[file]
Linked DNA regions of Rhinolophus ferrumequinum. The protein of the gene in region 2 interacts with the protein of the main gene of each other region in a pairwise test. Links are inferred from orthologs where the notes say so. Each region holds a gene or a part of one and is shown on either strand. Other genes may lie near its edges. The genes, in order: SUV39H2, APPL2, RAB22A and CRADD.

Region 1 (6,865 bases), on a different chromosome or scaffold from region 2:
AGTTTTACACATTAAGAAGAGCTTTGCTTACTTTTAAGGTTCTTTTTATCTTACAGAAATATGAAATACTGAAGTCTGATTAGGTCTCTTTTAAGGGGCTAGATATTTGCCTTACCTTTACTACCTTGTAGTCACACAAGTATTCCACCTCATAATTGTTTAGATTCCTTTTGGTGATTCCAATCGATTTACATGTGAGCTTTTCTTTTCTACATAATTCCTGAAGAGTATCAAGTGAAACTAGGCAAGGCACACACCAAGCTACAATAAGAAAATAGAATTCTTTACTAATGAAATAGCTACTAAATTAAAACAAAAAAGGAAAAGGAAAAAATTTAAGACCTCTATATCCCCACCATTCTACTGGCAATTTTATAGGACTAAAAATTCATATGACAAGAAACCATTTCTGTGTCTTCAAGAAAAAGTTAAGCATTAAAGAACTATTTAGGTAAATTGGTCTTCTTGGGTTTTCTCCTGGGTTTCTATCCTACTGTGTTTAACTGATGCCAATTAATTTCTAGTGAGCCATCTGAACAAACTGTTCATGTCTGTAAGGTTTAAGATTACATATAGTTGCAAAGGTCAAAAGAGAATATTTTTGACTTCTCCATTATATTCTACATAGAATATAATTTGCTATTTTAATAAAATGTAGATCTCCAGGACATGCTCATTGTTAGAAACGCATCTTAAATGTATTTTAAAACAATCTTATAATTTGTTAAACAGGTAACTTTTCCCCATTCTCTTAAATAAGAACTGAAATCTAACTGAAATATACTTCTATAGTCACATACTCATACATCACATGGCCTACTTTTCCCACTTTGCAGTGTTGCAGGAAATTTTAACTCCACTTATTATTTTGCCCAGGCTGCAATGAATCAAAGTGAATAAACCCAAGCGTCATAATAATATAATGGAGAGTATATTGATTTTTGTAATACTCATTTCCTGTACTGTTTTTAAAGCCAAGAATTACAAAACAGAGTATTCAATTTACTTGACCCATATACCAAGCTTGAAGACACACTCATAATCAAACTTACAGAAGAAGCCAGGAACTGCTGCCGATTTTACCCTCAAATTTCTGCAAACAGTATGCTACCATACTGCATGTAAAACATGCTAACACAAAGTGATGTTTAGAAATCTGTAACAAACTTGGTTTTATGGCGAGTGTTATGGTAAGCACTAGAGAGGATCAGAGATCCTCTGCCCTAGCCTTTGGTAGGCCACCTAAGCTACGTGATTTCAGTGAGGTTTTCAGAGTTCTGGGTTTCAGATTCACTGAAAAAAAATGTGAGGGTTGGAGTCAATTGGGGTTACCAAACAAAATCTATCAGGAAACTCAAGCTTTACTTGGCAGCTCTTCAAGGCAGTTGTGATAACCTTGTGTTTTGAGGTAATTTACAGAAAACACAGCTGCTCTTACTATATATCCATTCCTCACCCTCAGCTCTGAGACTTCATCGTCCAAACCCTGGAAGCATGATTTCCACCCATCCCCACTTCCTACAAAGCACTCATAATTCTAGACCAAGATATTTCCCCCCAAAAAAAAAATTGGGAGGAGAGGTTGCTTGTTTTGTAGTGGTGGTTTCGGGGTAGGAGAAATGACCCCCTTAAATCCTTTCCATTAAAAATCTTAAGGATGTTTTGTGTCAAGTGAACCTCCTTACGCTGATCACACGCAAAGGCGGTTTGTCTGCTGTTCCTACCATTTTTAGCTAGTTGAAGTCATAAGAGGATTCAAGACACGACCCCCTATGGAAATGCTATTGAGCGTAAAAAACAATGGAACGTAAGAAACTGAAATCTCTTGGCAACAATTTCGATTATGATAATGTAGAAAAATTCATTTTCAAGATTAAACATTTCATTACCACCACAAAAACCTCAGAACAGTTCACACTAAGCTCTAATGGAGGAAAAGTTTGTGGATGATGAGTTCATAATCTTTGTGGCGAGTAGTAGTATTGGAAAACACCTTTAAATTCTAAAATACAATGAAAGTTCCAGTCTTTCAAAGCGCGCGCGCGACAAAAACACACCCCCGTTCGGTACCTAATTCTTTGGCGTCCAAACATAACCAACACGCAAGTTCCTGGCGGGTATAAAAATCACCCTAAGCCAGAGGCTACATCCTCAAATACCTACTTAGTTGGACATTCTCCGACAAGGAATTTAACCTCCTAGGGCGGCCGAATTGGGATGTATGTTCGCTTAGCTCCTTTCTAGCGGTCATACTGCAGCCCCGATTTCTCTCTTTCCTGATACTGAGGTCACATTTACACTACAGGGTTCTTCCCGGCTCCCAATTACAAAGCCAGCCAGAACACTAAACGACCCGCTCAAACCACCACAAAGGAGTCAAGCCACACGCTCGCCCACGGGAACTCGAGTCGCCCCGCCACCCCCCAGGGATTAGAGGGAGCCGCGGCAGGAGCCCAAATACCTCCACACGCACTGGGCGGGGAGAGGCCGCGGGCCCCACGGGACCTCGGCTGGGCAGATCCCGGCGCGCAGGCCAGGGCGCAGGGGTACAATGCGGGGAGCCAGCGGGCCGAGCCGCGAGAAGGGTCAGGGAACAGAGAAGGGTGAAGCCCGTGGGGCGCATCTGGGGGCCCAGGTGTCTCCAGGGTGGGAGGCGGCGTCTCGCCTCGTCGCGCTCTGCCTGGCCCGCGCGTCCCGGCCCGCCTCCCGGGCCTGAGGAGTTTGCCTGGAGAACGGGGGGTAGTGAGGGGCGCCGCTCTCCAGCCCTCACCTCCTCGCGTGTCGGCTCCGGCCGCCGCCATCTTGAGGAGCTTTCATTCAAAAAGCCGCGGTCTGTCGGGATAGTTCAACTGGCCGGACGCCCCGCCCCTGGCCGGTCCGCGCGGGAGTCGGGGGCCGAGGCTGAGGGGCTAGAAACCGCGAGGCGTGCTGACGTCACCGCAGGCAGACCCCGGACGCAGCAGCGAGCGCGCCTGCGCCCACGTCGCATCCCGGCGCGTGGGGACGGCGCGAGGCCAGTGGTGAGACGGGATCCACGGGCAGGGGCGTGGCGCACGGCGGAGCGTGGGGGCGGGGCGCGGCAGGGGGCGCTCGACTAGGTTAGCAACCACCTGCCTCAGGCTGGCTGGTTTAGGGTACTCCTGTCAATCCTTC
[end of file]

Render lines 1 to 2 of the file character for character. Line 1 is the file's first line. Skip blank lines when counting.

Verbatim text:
Linked DNA regions of Rhinolophus ferrumequinum. The protein of the gene in region 2 interacts with the protein of the main gene of each other region in a pairwise test. Links are inferred from orthologs where the notes say so. Each region holds a gene or a part of one and is shown on either strand. Other genes may lie near its edges. The genes, in order: SUV39H2, APPL2, RAB22A and CRADD.

Region 1 (6,865 bases), on a different chromosome or scaffold from region 2: